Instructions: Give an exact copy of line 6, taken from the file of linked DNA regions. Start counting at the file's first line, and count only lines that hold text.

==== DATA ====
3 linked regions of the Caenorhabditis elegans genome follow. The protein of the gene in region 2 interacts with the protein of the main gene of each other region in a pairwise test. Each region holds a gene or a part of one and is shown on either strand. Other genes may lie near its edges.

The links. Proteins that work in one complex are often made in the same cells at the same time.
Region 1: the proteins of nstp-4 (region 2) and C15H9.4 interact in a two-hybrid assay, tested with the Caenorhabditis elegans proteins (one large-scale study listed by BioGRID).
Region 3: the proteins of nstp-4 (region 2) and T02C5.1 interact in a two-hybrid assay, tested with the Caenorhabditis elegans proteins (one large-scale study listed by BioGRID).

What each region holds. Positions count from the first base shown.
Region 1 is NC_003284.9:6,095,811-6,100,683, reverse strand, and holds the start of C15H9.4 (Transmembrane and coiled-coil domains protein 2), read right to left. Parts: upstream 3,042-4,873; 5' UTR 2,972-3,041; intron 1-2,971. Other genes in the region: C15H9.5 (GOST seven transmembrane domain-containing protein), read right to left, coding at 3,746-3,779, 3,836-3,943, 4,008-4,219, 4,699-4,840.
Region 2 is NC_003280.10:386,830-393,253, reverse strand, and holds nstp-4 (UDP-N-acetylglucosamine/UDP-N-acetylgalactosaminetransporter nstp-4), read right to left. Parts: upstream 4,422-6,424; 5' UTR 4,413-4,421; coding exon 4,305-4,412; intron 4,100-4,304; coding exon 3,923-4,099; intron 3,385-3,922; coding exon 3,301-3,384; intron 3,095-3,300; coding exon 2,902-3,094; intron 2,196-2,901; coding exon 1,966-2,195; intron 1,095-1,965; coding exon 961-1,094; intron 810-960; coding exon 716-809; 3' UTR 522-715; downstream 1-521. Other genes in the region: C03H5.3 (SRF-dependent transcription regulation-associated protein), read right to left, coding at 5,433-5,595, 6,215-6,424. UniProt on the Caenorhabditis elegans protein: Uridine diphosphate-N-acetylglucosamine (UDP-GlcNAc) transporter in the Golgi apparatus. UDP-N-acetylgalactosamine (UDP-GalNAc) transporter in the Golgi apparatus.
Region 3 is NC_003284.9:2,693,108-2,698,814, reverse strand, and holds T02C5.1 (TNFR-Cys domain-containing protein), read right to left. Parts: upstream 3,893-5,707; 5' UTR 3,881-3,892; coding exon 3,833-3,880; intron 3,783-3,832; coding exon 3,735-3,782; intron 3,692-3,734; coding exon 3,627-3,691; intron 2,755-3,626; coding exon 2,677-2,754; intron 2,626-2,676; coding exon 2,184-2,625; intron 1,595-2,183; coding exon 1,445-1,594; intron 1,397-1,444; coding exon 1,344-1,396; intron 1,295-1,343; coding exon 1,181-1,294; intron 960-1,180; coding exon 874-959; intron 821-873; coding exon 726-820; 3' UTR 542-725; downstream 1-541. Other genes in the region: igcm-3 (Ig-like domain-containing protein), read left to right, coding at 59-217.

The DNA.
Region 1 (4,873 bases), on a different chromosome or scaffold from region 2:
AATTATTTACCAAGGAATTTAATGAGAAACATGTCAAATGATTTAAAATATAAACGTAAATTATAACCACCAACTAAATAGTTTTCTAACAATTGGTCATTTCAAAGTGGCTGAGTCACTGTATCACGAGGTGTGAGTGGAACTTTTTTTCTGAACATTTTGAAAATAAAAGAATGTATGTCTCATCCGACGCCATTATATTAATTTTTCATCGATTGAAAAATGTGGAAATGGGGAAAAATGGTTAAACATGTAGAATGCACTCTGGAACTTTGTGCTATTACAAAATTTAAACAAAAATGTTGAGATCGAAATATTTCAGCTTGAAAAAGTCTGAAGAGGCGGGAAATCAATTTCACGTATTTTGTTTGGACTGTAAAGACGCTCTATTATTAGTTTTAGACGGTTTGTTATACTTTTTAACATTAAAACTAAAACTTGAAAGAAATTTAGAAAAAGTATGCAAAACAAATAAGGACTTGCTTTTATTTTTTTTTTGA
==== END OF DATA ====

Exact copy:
Region 1 is NC_003284.9:6,095,811-6,100,683, reverse strand, and holds the start of C15H9.4 (Transmembrane and coiled-coil domains protein 2), read right to left. Parts: upstream 3,042-4,873; 5' UTR 2,972-3,041; intron 1-2,971. Other genes in the region: C15H9.5 (GOST seven transmembrane domain-containing protein), read right to left, coding at 3,746-3,779, 3,836-3,943, 4,008-4,219, 4,699-4,840.